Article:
Let’s finish with Roger Ebert too:

The Birth of a Nation" is not a bad film because it argues for evil. Like Riefenstahl’s “The Triumph of the Will,” it is a great film that argues for evil.

It probably is a great film but as I said at the beginning, it's hard to watch now.



  1. As you know, I love your blog, but I must confess that I think your swipes at Lillian Gish are out of line. Having met the very elderly Gish several times in my youth, and reading countless stories of her kindness and generosity, it is a little churlish to castigate her simply because a woman born in 1893 does not have 21st Century sensibilities. I am sure that many ‘truths’ that we take for granted now will seem equally wrong-headed in the decades to come; no doubt we will also be posthumously pilloried for thinking along the same lines of our historical moment.

    1. Hi Bob
      Fair enough and perhaps I was a bit harsh. I am rather given to overstatement, I know. Though I think it's reasonable enough to compare her to other actresses of the time (or even in the same film) and remark that she overdoes it. She was very 'girlish', wasn't she, and she had a look about her that seems to me to almost suggest a rather racy Victorian postcard.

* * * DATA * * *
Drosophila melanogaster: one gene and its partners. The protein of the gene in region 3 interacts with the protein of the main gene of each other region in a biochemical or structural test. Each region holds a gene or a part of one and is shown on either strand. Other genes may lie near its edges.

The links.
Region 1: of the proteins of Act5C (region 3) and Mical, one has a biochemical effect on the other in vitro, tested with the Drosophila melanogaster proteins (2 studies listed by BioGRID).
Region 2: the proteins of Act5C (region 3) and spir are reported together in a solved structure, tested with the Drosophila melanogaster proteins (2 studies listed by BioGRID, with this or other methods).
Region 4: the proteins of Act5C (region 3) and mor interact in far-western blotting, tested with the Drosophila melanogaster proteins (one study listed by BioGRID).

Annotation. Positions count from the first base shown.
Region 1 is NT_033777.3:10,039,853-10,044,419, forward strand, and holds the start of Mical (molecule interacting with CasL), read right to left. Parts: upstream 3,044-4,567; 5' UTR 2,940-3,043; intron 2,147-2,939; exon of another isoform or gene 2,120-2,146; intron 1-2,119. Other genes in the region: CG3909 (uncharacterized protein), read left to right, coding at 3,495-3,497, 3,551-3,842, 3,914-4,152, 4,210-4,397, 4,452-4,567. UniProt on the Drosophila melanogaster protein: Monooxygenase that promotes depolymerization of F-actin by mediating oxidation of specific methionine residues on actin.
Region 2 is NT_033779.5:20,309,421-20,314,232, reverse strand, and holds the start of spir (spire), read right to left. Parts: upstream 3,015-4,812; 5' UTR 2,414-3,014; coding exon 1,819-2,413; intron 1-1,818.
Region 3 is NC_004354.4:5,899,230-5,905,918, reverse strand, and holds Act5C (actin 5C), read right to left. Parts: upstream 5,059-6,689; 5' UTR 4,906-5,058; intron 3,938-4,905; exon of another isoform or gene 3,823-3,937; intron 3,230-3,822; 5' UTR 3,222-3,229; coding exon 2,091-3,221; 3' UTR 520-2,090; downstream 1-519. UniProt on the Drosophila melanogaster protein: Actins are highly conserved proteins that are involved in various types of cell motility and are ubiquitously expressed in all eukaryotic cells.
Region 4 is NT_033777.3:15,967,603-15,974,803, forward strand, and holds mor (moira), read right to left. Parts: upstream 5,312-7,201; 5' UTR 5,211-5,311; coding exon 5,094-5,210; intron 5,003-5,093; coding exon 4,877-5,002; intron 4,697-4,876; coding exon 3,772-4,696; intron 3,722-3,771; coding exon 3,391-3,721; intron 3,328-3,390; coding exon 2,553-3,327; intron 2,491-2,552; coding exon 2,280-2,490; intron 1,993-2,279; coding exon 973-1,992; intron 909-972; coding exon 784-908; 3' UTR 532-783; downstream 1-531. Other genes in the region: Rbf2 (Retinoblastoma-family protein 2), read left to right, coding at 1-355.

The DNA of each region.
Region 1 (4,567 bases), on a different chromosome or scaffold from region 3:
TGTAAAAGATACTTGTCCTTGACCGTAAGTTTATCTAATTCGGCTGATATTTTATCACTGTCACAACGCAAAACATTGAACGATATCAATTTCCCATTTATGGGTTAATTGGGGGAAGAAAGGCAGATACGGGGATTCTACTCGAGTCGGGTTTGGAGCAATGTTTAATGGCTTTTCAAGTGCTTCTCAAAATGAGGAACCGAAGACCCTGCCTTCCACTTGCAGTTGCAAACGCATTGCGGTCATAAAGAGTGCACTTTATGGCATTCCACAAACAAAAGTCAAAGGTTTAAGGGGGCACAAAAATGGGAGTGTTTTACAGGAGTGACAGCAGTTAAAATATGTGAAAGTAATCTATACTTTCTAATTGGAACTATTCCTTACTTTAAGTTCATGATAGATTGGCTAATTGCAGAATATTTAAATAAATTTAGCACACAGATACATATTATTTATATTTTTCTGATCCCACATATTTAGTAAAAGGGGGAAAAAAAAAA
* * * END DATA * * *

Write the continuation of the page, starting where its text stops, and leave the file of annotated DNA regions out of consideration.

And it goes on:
I do think she was outstanding as an older lady in The Night of the Hunter (see review).
      Thanks for your comment and best wishes,

    2. Sorry if I was harsh -- and more Jeff Arnold's West, please! :-)

  2. I saw this in a restored 35mm print in 1970 in Dallas, TX. I was a high school sophomore, and quite the student of film, but I had no idea, as I walked through the NAACP picketers in front of the theatre, why anyone would care about the content of a 55 year-old silent film. But the vileness of the content, and the technical and creative artistry with which it was so effectively conveyed, answered that question with a knockout punch that is still with me 45 years later. I engaged a couple of the picketers in a lengthy and satisfying discussion, that carried over to a 24-hr coffee shop, afterwards.


    1. Thank you!
      I think we are all agreed: hard to watch now but great artistry all the same.

  4. Jeff, about history vs movie and vice-versa and moreover history vs Hollywood, mayI recommand to your avid readers, an excellent and very extensive - by its listings by centuries and themes - blog written innFrench by a Swiss, Hervé Dumont, a cinema historian and the former director of the Swiss Cinémathèque

    1. Hi JM
      Very interesting site. Thanks for the tip. It will repay a lot of study, I think.